What Does It Mean to Make a Report?
Longwood strongly encourages individuals to report sexual assaults to the appropriate law enforcement agencies and Longwood officials.
Reporting an assault is the only effective way that action can be taken against the alleged attacker. Longwood offers several reporting systems in an effort to provide the conditions under which students feel free to report ALL instances of sexual assault.
Victims may choose one or more of the following courses of action:
Reporting to campus police helps protect yourself and others from future victimization. The report can be used for future options such as criminal prosecution, Longwood disciplinary action, and/or civil action against the perpetrator. When you report an incident, a Longwood police officer will take your statement of what happened. You will be asked to identify or describe the alleged assailant(s). You will be asked questions about the scene of the crime, any witnesses, and what happened before or after the incident. Reporting an incident is a separate step from choosing to prosecute. When you file a report, you are not obligated to continue with legal proceedings or Longwood disciplinary action. The Longwood police officer will take a written report which may be important to you in case you wish to bring charges (criminally or through the judicial process) immediately or at a later date.
Longwood Judicial Procedures
Longwood's Judicial Process has jurisdiction if the sexual misconduct charge is filed with the Director of Honor and Judicial Programs within one year and if both the victim and the alleged perpetrator are students at Longwood. The victim is entitled to a confidential hearing to determine whether there has been a violation of the student judicial code and, if so, what type of sanction(s), up to and including dismissal from the University, should be imposed. The decision may be appealed by the accused (see the Rights of Students as Applied to Disciplinary Hearings section of the Student Handbook). The victim and accused may have a Victim Assistant help them prepare and make a case at the hearing. The accused may bring an advisor. The advantages of a judicial hearing are that it can be completed in approximately three weeks form the date charges are filed and is confidential.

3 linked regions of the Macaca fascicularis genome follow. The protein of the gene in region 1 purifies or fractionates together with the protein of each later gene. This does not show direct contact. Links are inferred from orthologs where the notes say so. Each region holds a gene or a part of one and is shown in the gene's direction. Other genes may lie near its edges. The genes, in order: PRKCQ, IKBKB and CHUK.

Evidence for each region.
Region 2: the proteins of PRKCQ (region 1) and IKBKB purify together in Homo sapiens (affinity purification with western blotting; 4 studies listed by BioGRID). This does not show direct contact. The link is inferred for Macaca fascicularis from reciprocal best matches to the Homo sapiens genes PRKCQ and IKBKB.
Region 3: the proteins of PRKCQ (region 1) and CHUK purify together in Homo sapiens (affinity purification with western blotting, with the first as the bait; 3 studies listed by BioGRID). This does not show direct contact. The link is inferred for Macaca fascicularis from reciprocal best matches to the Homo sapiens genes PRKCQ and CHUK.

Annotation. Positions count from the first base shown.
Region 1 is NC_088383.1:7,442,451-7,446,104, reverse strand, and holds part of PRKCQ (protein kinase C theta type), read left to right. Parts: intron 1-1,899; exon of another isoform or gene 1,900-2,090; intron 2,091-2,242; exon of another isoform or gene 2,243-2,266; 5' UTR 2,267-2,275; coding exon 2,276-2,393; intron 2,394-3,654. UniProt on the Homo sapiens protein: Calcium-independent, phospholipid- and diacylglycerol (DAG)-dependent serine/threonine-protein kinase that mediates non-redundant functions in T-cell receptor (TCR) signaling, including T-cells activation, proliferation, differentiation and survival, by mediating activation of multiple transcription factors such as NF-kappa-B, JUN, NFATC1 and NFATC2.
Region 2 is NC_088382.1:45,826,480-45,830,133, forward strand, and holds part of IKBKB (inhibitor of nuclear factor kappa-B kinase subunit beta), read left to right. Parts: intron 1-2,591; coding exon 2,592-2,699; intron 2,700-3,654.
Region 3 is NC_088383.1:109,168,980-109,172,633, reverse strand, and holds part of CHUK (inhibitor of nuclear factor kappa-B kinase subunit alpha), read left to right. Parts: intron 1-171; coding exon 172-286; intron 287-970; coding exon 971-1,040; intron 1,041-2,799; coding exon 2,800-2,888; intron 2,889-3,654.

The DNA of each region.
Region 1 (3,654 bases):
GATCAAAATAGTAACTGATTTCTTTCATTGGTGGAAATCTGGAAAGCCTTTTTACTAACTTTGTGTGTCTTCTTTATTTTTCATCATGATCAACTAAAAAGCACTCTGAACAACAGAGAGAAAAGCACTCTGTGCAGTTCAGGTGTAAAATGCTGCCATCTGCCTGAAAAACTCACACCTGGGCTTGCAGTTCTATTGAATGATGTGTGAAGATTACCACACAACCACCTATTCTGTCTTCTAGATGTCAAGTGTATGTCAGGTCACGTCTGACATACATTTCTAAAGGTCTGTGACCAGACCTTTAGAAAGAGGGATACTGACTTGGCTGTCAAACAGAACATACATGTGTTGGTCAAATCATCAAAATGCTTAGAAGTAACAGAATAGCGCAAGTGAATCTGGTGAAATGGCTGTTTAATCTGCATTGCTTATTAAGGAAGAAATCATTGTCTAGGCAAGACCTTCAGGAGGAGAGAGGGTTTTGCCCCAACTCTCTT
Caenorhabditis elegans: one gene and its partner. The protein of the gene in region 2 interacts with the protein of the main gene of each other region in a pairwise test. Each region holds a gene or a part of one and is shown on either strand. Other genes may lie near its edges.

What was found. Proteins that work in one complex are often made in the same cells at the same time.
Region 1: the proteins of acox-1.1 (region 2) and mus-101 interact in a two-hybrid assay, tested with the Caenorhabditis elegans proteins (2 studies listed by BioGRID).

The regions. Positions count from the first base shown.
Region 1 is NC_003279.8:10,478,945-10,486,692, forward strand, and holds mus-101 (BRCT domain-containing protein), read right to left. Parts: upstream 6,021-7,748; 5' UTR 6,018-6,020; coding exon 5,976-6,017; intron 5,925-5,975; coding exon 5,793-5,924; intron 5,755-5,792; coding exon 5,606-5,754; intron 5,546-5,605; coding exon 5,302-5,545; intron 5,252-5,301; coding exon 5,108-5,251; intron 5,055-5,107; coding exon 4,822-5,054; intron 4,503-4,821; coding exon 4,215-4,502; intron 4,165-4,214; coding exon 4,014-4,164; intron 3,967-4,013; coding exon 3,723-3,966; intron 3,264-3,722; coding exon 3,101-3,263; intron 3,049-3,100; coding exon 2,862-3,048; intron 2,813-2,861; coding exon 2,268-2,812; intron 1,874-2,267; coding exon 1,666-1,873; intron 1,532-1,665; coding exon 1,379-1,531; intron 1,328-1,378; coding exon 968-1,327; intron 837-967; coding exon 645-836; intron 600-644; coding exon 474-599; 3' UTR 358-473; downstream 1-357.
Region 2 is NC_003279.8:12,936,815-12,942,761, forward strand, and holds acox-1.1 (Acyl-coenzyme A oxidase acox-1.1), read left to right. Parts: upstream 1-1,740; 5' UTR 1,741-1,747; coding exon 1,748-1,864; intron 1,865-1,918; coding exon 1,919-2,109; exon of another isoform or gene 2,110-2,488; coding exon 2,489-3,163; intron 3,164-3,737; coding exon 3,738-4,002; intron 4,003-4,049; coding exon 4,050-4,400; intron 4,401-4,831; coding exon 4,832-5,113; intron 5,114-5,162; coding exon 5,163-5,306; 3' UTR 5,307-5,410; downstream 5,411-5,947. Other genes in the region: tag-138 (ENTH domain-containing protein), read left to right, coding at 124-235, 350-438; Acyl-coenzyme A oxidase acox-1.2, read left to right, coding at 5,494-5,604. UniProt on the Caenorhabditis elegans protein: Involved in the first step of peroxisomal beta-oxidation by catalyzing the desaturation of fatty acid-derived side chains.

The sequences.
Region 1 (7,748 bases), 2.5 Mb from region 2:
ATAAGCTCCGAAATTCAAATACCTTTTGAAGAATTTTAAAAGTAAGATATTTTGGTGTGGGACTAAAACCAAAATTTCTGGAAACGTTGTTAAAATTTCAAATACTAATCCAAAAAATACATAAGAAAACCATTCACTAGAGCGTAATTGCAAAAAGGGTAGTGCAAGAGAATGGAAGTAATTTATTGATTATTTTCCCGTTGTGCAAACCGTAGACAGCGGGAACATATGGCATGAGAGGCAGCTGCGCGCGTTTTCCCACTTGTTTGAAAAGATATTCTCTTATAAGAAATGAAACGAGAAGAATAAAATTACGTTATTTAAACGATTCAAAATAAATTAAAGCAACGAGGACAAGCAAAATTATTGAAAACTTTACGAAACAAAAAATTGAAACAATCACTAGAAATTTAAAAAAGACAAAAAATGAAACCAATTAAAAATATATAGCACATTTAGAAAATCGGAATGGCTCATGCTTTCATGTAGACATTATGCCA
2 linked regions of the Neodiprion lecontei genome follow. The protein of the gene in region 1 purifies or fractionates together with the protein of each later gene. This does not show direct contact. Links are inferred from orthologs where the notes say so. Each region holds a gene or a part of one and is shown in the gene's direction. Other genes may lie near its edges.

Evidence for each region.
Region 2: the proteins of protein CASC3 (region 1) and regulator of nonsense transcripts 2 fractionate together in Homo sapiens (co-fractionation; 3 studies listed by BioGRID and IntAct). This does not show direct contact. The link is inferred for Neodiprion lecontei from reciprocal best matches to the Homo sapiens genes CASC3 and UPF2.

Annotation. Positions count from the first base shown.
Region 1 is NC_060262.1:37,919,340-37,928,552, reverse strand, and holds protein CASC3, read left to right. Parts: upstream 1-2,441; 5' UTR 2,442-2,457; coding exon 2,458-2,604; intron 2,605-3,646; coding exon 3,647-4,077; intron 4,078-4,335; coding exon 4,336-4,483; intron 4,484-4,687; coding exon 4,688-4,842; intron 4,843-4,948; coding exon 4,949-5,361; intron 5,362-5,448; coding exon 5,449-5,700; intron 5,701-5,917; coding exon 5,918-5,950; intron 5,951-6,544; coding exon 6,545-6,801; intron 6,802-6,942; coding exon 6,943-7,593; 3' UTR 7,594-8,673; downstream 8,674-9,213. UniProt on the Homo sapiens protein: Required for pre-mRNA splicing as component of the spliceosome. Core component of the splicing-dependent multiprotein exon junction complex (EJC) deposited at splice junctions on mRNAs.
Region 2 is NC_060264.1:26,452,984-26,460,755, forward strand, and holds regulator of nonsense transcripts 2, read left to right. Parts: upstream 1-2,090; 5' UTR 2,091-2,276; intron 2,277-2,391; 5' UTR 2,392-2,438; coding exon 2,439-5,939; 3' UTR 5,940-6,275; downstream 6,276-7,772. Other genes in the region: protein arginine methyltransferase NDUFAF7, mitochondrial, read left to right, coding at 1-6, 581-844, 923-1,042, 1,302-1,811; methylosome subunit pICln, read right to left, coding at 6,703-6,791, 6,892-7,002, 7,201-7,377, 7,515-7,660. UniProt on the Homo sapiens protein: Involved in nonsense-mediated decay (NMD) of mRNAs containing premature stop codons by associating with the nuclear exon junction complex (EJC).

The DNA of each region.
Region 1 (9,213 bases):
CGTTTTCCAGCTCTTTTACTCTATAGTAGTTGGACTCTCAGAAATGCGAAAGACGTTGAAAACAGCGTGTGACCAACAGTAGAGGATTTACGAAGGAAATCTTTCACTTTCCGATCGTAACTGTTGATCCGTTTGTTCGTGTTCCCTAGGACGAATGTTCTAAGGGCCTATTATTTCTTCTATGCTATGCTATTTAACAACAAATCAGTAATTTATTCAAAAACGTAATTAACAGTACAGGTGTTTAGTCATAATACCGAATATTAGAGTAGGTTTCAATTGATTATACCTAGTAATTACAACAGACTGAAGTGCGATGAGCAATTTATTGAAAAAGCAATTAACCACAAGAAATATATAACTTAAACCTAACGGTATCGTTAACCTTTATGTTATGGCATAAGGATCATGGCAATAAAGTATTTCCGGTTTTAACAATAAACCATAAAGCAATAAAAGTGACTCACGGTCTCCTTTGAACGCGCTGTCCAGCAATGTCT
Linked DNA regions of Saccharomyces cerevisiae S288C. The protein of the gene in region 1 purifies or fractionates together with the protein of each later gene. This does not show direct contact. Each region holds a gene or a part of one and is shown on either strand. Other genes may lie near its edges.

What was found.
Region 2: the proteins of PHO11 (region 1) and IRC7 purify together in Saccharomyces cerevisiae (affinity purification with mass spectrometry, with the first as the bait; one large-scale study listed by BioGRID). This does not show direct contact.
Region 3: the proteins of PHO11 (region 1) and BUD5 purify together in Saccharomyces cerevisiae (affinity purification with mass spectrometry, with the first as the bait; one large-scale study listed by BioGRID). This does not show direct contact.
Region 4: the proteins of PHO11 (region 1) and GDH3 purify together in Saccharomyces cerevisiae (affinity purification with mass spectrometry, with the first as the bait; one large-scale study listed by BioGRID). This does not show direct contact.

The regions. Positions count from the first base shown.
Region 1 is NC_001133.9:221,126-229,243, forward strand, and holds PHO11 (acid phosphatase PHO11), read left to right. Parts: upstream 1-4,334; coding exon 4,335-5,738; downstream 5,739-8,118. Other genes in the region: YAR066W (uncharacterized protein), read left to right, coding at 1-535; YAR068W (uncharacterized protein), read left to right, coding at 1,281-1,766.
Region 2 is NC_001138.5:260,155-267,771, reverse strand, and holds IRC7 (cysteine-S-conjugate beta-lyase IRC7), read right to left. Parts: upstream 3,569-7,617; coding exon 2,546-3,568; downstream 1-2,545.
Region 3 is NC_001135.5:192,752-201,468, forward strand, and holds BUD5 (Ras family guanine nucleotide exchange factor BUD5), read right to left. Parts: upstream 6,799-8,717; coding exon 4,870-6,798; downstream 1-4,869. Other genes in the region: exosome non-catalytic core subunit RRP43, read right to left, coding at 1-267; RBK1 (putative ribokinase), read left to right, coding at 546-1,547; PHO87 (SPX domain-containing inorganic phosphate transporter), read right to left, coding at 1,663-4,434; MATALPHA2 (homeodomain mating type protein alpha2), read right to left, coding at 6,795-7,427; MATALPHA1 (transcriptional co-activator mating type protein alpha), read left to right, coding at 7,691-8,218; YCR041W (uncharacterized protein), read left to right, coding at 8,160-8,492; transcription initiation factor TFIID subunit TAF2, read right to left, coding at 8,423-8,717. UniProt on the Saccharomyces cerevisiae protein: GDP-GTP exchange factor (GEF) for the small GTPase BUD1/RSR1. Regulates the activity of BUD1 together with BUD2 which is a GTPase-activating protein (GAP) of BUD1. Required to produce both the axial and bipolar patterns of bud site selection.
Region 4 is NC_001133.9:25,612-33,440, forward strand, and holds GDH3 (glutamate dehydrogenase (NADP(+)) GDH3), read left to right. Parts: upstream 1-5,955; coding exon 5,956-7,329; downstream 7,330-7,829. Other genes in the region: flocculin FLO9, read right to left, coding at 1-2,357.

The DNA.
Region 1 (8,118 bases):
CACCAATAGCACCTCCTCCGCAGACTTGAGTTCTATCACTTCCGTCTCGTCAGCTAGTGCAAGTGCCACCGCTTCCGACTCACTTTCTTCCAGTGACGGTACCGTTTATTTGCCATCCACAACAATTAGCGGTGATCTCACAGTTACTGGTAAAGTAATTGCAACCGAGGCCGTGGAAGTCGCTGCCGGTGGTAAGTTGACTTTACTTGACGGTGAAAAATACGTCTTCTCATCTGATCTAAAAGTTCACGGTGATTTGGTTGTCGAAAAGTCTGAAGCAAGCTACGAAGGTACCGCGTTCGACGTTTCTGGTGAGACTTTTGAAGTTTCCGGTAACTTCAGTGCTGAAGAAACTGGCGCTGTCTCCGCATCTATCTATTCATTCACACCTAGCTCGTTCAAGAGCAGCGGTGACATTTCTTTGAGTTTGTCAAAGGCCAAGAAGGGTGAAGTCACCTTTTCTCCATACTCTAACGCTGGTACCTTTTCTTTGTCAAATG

Longwood encourages reporting the incidence to the campus and/or local police. Reporting an assault does not mean the victim has to prosecute (go to court), but it does begin the legal process should the decision to prosecute be made at a later date. Longwood police officials are available to assist the victim throughout the investigation and criminal court process. There is no cost to the victim for criminal investigation and prosecution. Even if prosecution does not occur, the police report and relevant evidence may be useful during the Longwood judicial process.
Victims may hire a private attorney to file a lawsuit for damages against the perpetrator. Many attorneys take cases on a contingency basis; their fees are an agreed upon portion of any compensation that is collected from the perpetrator. This process takes place in a local civil (not criminal) court. The purpose of the lawsuit is to financially compensate the victim for the wrong done to him or her.
Third Party/ Anonymous Reports
Either the victim, survivor, or someone else on their behalf may complete this CONFIDENTIAL form available on-line at http://www.longwood.edu/police.